But the above statements brings a new question. Since I quoted Steve Jobs, should I call him successful? And here we are, the separation of lives comes in question. Professionally, Steve Jobs was highly successful. Right? All of his failures didn’t do anything else then make him stronger and create other new missions for himself. That’s because he always was a visionary who believed he could impact the world. For this mission, he sacrificed everything else, his personal life.
We all know that as a family man or father he cannot be called a role model. Far from that. But I am wondering about something else. How did he saw himself regarding this aspect? Was he miserable because he couldn’t be that fantastic “private” person as he was in business? Was he suffering because of it? Or the idea of leaving something behind, for all to benefit, believing that every big thing needs some sacrifice on the road? Was he ok with that? If he was, then yes we could call him successful. Any other opinions?
No one can define success or give it a single universal definition. That’s because success should be measured from an individual stand of view. What makes you fulfilled? What gives you the fuel to wake up each morning and be hungry to achieve something more than the previous day? What kind of contribution do you want to have in your life? What your life should mean to you and others? If you die today, what will remain behind you? What’s your legacy?
Please don’t be foolish to take those role models who have a modest life, repeating everything they do each day, but stating they are happy and content with their lives. They say they don’t want more. Those are or incredibly naive, primitive, lazy, or just stupid. But at the same time, many of these people are the definition of “talk the talk, but don’t walk the walk.” They say one thing but show something different. You’ll find many of them inside the spiritual “tribes.” Search for genuine clues.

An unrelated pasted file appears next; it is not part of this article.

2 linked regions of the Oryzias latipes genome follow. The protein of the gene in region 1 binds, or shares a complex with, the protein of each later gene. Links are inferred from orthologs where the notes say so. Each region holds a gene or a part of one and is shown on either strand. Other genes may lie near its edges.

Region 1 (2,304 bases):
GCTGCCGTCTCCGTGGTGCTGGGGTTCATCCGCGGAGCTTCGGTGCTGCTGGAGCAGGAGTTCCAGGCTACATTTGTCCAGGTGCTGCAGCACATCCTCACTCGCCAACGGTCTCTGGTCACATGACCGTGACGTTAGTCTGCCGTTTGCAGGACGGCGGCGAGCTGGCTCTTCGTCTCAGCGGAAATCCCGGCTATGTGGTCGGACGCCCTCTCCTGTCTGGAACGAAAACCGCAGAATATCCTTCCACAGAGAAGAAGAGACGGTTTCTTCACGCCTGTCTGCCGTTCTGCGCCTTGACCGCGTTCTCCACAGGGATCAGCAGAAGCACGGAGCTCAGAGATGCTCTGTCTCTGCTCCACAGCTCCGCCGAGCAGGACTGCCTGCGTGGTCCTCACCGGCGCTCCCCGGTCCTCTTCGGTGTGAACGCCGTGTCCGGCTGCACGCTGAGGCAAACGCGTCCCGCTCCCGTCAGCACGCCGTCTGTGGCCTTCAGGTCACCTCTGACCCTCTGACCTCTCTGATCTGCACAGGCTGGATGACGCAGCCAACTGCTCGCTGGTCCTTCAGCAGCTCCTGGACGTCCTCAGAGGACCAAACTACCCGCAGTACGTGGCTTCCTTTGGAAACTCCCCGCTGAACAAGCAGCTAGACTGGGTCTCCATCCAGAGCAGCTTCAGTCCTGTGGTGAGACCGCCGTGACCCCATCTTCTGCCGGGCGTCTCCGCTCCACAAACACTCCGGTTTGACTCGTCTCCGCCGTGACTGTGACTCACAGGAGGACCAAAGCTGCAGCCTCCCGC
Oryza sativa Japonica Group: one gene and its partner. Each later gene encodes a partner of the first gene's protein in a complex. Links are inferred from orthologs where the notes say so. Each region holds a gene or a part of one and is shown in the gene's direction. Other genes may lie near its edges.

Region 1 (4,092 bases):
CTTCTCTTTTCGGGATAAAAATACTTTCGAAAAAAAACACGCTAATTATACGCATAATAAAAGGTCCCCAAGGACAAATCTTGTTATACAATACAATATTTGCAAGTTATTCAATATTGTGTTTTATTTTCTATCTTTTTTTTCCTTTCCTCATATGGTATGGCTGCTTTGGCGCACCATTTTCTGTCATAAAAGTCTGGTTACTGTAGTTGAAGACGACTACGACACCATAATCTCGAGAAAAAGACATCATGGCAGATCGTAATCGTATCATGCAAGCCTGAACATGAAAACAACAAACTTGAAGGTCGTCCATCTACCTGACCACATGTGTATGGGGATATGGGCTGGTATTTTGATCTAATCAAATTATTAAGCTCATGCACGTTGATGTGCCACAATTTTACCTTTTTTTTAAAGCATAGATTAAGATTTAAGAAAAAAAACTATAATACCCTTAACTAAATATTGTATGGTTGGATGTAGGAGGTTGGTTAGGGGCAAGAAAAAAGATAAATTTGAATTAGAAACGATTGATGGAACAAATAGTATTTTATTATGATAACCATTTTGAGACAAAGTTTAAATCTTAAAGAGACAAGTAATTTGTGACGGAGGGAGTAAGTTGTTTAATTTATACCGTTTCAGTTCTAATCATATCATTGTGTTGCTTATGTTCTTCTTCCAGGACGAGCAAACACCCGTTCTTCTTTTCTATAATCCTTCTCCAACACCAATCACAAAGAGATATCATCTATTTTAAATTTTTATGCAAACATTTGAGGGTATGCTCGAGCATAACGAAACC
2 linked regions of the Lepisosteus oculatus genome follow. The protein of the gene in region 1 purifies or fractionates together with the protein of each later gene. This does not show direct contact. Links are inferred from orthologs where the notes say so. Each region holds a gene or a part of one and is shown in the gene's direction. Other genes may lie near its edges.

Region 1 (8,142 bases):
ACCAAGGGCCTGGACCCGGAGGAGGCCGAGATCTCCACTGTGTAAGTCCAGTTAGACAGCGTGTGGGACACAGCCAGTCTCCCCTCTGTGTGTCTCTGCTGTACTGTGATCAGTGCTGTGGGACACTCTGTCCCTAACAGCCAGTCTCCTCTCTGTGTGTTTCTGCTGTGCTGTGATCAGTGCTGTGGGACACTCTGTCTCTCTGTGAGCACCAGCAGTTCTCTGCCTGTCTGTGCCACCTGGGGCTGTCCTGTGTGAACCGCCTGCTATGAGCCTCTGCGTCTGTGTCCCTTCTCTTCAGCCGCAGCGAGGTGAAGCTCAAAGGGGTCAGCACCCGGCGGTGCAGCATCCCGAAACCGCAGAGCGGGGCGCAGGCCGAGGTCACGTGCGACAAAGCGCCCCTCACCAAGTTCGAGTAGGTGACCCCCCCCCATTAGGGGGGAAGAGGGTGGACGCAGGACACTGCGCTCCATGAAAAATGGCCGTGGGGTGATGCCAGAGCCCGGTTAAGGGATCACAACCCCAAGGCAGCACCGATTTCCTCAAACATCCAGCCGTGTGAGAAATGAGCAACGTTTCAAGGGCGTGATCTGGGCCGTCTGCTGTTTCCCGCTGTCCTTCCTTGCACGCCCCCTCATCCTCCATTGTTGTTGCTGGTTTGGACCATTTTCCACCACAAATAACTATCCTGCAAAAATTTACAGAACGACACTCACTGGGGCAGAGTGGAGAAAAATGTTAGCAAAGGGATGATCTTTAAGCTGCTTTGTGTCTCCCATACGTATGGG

Success correlates with congruence. Talk your mind, do what you’re preaching, be a role model of what you’re saying – constructively. Otherwise, you are like a Facebook profile, showing all the right things, even if your life sucks. Did you know that there are researches that show statistically the way people share things online? 85% of those who share things about themselves share only the goodies, only 15% of the bad stuff.
But on the opposite side, 54% of those who share things about others share the bad things. What does this mean? That we are more inclined to trash others than ourselves. That is why the entourage can impact your success significantly. The successful people won’t spend much time with those who are not aligned with their view and don’t want to grow. They are polite but very brief. Because time is the most precious resource and I won’t stop repeating that.
I saw this so many times when doing my research. In networking events where all kinds of people gather. I saw the interactions between the successful ones and the other ones. Success has a smell; you can smell it. If a fake wannabe approaches them but doesn’t have the traits of success, only the talk, they will receive a polite smile, a redirect and then they will be left alone or ignored. If this won’t work and the wannabe insists, they leave the room. Bye!